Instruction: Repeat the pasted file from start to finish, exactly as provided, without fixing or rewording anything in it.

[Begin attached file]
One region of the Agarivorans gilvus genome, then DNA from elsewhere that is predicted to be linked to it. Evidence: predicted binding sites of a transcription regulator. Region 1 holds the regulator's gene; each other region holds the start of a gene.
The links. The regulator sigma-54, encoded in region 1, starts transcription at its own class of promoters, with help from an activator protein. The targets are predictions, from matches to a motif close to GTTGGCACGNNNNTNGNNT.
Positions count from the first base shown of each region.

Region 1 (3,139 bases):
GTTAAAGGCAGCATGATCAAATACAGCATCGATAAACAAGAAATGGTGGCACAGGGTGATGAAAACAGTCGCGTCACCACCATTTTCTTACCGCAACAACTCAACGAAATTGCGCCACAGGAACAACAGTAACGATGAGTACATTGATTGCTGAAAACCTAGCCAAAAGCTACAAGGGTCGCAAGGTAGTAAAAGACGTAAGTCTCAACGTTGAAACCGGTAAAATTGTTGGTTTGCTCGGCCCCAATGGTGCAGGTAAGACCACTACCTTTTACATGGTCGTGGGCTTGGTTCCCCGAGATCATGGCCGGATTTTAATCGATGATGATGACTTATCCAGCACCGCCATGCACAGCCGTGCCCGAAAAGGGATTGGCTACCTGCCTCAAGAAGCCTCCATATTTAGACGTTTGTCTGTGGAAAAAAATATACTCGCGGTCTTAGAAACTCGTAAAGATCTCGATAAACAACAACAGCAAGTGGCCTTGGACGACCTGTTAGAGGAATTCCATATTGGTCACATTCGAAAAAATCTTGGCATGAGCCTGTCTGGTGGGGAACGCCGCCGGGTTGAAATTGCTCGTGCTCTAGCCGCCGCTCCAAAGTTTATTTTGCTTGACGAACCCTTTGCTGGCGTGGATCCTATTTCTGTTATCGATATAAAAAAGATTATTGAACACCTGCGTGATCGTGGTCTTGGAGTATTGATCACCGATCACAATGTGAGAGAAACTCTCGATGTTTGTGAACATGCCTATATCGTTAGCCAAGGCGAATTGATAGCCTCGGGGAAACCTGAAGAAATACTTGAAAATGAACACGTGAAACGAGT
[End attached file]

One region of the Agarivorans gilvus genome, then DNA from elsewhere that is predicted to be linked to it. Evidence: predicted binding sites of a transcription regulator. Region 1 holds the regulator's gene; each other region holds the start of a gene.
The links. The regulator sigma-54, encoded in region 1, starts transcription at its own class of promoters, with help from an activator protein. The targets are predictions, from matches to a motif close to GTTGGCACGNNNNTNGNNT.
Positions count from the first base shown of each region.

Region 1 (3,139 bases):
GTTAAAGGCAGCATGATCAAATACAGCATCGATAAACAAGAAATGGTGGCACAGGGTGATGAAAACAGTCGCGTCACCACCATTTTCTTACCGCAACAACTCAACGAAATTGCGCCACAGGAACAACAGTAACGATGAGTACATTGATTGCTGAAAACCTAGCCAAAAGCTACAAGGGTCGCAAGGTAGTAAAAGACGTAAGTCTCAACGTTGAAACCGGTAAAATTGTTGGTTTGCTCGGCCCCAATGGTGCAGGTAAGACCACTACCTTTTACATGGTCGTGGGCTTGGTTCCCCGAGATCATGGCCGGATTTTAATCGATGATGATGACTTATCCAGCACCGCCATGCACAGCCGTGCCCGAAAAGGGATTGGCTACCTGCCTCAAGAAGCCTCCATATTTAGACGTTTGTCTGTGGAAAAAAATATACTCGCGGTCTTAGAAACTCGTAAAGATCTCGATAAACAACAACAGCAAGTGGCCTTGGACGACCTGTTAGAGGAATTCCATATTGGTCACATTCGAAAAAATCTTGGCATGAGCCTGTCTGGTGGGGAACGCCGCCGGGTTGAAATTGCTCGTGCTCTAGCCGCCGCTCCAAAGTTTATTTTGCTTGACGAACCCTTTGCTGGCGTGGATCCTATTTCTGTTATCGATATAAAAAAGATTATTGAACACCTGCGTGATCGTGGTCTTGGAGTATTGATCACCGATCACAATGTGAGAGAAACTCTCGATGTTTGTGAACATGCCTATATCGTTAGCCAAGGCGAATTGATAGCCTCGGGGAAACCTGAAGAAATACTTGAAAATGAACACGTGAAACGAGT